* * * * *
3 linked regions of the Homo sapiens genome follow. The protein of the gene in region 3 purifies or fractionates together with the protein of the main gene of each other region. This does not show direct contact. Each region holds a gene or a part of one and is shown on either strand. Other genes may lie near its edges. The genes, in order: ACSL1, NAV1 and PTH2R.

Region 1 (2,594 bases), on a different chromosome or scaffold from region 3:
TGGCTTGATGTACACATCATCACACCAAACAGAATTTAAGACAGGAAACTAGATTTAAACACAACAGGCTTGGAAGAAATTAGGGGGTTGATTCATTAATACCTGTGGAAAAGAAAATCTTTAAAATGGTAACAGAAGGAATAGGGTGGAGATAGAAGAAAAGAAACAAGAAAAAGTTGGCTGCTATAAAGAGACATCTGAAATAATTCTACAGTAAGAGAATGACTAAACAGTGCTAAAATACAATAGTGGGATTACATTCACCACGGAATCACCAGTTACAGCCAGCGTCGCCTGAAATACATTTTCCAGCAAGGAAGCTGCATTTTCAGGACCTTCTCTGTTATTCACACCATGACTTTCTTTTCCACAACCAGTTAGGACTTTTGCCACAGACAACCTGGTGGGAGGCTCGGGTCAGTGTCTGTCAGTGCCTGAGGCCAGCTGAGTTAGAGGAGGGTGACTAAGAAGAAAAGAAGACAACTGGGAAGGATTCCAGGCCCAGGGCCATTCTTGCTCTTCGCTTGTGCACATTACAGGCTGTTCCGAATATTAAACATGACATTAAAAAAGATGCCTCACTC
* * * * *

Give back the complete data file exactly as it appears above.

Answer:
3 linked regions of the Homo sapiens genome follow. The protein of the gene in region 3 purifies or fractionates together with the protein of the main gene of each other region. This does not show direct contact. Each region holds a gene or a part of one and is shown on either strand. Other genes may lie near its edges. The genes, in order: ACSL1, NAV1 and PTH2R.

Region 1 (2,594 bases), on a different chromosome or scaffold from region 3:
TGGCTTGATGTACACATCATCACACCAAACAGAATTTAAGACAGGAAACTAGATTTAAACACAACAGGCTTGGAAGAAATTAGGGGGTTGATTCATTAATACCTGTGGAAAAGAAAATCTTTAAAATGGTAACAGAAGGAATAGGGTGGAGATAGAAGAAAAGAAACAAGAAAAAGTTGGCTGCTATAAAGAGACATCTGAAATAATTCTACAGTAAGAGAATGACTAAACAGTGCTAAAATACAATAGTGGGATTACATTCACCACGGAATCACCAGTTACAGCCAGCGTCGCCTGAAATACATTTTCCAGCAAGGAAGCTGCATTTTCAGGACCTTCTCTGTTATTCACACCATGACTTTCTTTTCCACAACCAGTTAGGACTTTTGCCACAGACAACCTGGTGGGAGGCTCGGGTCAGTGTCTGTCAGTGCCTGAGGCCAGCTGAGTTAGAGGAGGGTGACTAAGAAGAAAAGAAGACAACTGGGAAGGATTCCAGGCCCAGGGCCATTCTTGCTCTTCGCTTGTGCACATTACAGGCTGTTCCGAATATTAAACATGACATTAAAAAAGATGCCTCACTC